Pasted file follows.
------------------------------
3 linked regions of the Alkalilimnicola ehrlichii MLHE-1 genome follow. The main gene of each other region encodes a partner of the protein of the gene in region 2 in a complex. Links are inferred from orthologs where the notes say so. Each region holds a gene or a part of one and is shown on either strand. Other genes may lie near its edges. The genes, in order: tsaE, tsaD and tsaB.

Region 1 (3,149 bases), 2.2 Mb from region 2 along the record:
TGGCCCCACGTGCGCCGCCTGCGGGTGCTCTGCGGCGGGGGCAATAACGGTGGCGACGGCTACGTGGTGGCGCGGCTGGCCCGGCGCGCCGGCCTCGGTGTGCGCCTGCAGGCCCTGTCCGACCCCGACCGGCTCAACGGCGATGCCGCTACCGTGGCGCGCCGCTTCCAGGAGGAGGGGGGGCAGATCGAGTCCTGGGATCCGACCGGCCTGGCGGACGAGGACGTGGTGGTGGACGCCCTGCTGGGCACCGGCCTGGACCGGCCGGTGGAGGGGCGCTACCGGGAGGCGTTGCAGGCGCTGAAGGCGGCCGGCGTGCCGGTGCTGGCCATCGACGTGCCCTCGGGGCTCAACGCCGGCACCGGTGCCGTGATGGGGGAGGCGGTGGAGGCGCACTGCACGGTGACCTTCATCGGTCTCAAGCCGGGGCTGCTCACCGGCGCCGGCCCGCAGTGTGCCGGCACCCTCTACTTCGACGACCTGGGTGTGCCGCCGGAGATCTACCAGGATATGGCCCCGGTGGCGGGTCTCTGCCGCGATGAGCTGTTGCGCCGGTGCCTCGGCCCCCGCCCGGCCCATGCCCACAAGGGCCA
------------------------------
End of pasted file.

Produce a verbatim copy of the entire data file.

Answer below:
3 linked regions of the Alkalilimnicola ehrlichii MLHE-1 genome follow. The main gene of each other region encodes a partner of the protein of the gene in region 2 in a complex. Links are inferred from orthologs where the notes say so. Each region holds a gene or a part of one and is shown on either strand. Other genes may lie near its edges. The genes, in order: tsaE, tsaD and tsaB.

Region 1 (3,149 bases), 2.2 Mb from region 2 along the record:
TGGCCCCACGTGCGCCGCCTGCGGGTGCTCTGCGGCGGGGGCAATAACGGTGGCGACGGCTACGTGGTGGCGCGGCTGGCCCGGCGCGCCGGCCTCGGTGTGCGCCTGCAGGCCCTGTCCGACCCCGACCGGCTCAACGGCGATGCCGCTACCGTGGCGCGCCGCTTCCAGGAGGAGGGGGGGCAGATCGAGTCCTGGGATCCGACCGGCCTGGCGGACGAGGACGTGGTGGTGGACGCCCTGCTGGGCACCGGCCTGGACCGGCCGGTGGAGGGGCGCTACCGGGAGGCGTTGCAGGCGCTGAAGGCGGCCGGCGTGCCGGTGCTGGCCATCGACGTGCCCTCGGGGCTCAACGCCGGCACCGGTGCCGTGATGGGGGAGGCGGTGGAGGCGCACTGCACGGTGACCTTCATCGGTCTCAAGCCGGGGCTGCTCACCGGCGCCGGCCCGCAGTGTGCCGGCACCCTCTACTTCGACGACCTGGGTGTGCCGCCGGAGATCTACCAGGATATGGCCCCGGTGGCGGGTCTCTGCCGCGATGAGCTGTTGCGCCGGTGCCTCGGCCCCCGCCCGGCCCATGCCCACAAGGGCCA